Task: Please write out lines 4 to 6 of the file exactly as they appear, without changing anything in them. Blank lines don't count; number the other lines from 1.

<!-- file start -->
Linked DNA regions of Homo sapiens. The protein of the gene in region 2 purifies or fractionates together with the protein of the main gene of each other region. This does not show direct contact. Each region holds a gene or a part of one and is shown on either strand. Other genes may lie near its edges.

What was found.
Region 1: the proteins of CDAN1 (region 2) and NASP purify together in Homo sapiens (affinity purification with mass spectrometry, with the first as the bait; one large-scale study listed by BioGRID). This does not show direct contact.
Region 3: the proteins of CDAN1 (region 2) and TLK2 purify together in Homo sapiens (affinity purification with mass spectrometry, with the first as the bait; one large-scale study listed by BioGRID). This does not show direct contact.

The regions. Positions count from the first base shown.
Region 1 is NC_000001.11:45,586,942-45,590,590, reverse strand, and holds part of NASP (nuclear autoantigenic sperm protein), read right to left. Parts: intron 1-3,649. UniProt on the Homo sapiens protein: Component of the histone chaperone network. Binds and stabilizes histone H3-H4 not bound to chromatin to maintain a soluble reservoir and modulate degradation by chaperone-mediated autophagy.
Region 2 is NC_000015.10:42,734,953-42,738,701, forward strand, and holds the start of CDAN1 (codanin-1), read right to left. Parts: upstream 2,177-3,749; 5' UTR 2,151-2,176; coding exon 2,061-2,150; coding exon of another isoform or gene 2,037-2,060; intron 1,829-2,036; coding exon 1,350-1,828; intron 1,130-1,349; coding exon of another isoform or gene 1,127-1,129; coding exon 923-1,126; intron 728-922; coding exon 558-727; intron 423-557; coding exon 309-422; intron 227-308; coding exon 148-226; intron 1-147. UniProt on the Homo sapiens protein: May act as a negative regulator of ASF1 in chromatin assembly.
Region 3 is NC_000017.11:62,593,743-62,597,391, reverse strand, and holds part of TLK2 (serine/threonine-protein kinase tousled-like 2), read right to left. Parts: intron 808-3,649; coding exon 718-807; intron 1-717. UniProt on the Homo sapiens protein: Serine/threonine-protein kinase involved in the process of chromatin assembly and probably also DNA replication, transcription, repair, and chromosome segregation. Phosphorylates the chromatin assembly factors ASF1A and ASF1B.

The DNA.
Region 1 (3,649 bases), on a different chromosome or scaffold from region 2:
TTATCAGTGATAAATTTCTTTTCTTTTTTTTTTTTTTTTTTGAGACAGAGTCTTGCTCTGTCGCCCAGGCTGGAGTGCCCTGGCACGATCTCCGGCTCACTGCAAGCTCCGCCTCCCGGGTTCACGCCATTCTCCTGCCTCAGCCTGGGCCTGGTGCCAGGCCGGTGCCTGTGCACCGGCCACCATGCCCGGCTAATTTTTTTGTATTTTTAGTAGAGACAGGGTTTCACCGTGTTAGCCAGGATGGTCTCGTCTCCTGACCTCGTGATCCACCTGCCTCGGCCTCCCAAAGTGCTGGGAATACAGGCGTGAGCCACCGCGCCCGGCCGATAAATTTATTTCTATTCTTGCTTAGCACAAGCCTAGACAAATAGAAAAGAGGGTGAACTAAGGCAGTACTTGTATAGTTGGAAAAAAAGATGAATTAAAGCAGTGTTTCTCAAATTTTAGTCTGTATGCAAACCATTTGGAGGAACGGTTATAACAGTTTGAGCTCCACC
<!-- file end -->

Region 3: the proteins of CDAN1 (region 2) and TLK2 purify together in Homo sapiens (affinity purification with mass spectrometry, with the first as the bait; one large-scale study listed by BioGRID). This does not show direct contact.

The regions. Positions count from the first base shown.
Region 1 is NC_000001.11:45,586,942-45,590,590, reverse strand, and holds part of NASP (nuclear autoantigenic sperm protein), read right to left. Parts: intron 1-3,649. UniProt on the Homo sapiens protein: Component of the histone chaperone network. Binds and stabilizes histone H3-H4 not bound to chromatin to maintain a soluble reservoir and modulate degradation by chaperone-mediated autophagy.